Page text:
“Wow, the Sea to Summit Spark II sleeping bag …”, another shop assistant thought aloud. I just nodded – Read on how it performed in the field!
Last but not least here’s the review of the main item of my sleeping setup during my time in New Zealand. As you may know I used the Sea to Summit Spark II sleeping bag in combination with the Thermarest Neoair Xlite sleeping pad, the Outdoor Research Aurora bivouac sac and the Meru inlay sleeping bag.
The first paragraph contains the technical description of the sleeping bag, the second and third discusses the subjective pro’s and con’s before the review finishes with the conclusion in the last paragraph.
The Sea to Summit Spark II sleeping bag is for 3-season usage built and weighs 487 grams without compression packing sac which adds 34 grams. The company Sea to Summit claims the sleeping bag to be 464 grams, which is 23 grams less. The down fill weight is 280 grams according to Sea to Summit and I could not test that. The laboratory paper which states the quality of the down feathers and comes with every sleeping bag, says that it has 850+ ultra-dry down. Considering the highest number of general available sleeping bags is 900, this is pretty much as good as it gets. The shell fabric is 10D ultra-light nylon treated with DWR (=durable water-repellent). Nevertheless, the sleeping bag is not waterproof at all (A post about waterproof materials in general is coming soon). The liner is 15D nylon soft touch. The #3 YKK zipper of the sleeping bag was shortened to one-third to cut weight. Included in the sleeping bag is a lightweight Ultra-Sil® compression bag, an oversized mesh storage cell and a cotton laundry bag. Moreover, the mentioned laboratory proof for the down feather quality. The Sea to Summit Spark II sleeping bag comes in two different sizes called regular and large. Sea to Summit recommends for people who are as tall as 180 to go with the regular size and I approve this too. Furthermore, the Spark II varies its fill 55/45 over the torso/legs. Thus, the differential fill lofts the potential space for heat where you need it most: over your thorax. The temperature range goes down to 2°C or 35°F.
The Sea to Summit Spark II is an ultra-light sleeping bag with an astonishing packing size. It rolls down into a 2.9 litre compression bag, which can be further compressed due to the down feathers. This material has the best insulation coupled with the unchallenged compressibility. I felt very comfortable to sleep in the Spark II sleeping bag, although it is not very spacious. Furthermore, the the warmth is outstanding, given its weight one would not expect it to be as warm as it is. Although the 10D nylon material is extremely thin that you can even see through it, the sleeping bag is very strong and durable. Even after using it for over 2 months excessively there was no tear or any feather coming out of the Sea to Summit spark II sleeping bag. In comparison: my Patagonia Ultra-light down jacket lost heaps of feathers after a week. This and the fact that Sea to Summit provide a laboratory test sheet for the feathers, shows the outstanding quality of the Spark II. The laboratory test allows further more, to trace back the down feathers so you can be sure that the goose lived appropriate. Something else I appreciated was a well sewn and built foot compartment which ensures that you don’t have cold feet.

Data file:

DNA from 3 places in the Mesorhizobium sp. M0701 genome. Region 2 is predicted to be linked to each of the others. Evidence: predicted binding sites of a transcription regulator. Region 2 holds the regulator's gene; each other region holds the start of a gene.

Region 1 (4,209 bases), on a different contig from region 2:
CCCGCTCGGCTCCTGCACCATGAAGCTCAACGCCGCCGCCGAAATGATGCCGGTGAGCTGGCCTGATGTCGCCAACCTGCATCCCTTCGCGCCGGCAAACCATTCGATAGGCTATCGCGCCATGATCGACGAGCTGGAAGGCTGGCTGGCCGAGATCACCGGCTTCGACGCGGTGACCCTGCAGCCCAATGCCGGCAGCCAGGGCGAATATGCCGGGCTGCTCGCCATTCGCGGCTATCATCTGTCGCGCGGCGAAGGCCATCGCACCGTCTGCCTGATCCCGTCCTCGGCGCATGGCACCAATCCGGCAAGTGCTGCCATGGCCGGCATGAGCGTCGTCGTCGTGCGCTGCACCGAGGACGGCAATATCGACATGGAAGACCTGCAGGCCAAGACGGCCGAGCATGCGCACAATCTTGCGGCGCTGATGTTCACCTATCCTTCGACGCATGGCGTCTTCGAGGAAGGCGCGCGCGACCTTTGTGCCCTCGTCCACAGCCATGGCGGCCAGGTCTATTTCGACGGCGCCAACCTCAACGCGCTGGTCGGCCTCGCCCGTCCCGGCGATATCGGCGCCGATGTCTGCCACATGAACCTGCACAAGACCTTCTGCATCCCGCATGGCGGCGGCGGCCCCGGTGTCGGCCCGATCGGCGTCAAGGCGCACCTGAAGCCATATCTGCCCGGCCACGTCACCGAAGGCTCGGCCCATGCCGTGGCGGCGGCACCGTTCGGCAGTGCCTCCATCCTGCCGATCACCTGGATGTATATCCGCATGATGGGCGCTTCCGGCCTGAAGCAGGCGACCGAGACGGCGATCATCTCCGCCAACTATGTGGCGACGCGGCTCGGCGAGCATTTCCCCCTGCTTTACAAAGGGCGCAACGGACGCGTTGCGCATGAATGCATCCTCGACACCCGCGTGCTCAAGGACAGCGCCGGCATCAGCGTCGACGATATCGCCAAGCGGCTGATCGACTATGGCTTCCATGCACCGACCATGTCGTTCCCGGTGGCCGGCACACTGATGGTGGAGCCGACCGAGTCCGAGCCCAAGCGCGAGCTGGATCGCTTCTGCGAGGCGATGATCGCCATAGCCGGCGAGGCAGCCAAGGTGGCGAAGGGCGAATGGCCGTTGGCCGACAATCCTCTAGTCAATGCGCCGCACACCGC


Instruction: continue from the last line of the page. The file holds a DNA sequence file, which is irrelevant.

Although there is a lot of great stuff to tell about the Sea to Summit Spark II sleeping bag, there are some drawbacks. First and foremost, is the clumping of feathers which especially happens around the head compartment. Due to too less sewing the feathers move around and generate cold areas where there is no insulation at all. The second problem is the white colour. In my opinion shouldn’t be outdoor equipment built-in such a bright colour because it gets easily dirty. For me the sleeping bag fits quite snug, but for more corpulent guys and gals the Sea to Summit Spark II sleeping bag might be too tight. Furthermore, the Spark II is pretty expensive but that’s the case with high-end gear. Another point to state is the zipper. The zipper is only one-third long. This feature is kind of special and one has to get used to it because it complicates to get in the sleeping bag. Given that I had to enter the Outdoor Research Aurora bivouac sac through an even smaller zipper it didn’t matter for me. Last but not least, I want to stress two particular things which are redundant for the experts out there: First a down sleeping bag only insulates if the feathers are dry and secondly down feathers hold dust mites which may trigger allergic reactions.
– warmth/weigh ratio
– 850+ down feathers
– extra stuff sac, compression bag and laundry bag
– clumping feathers causing spilling heat
Summary of the Sea to Summit Spark II sleeping bag
All in all I’m still very impressed by the Sea to Summit Spark II sleeping bag who weighs barely anything and keeps you absolutely warm. There was only one particular night when the temperature plummeted below 5 degree which woke me up and forced me to wear the following nights more than only my boxer shorts. A large issue for some people might be the price. Nevertheless, I would buy this sleeping bag again, especially because the weight was for me as travelling backpacker utmost important. Needless to say, that this gadget will come with me on other adventures!
What kind of sleeping bag do you use? What’s your impression of the Sea to Summit Spark II sleeping bag?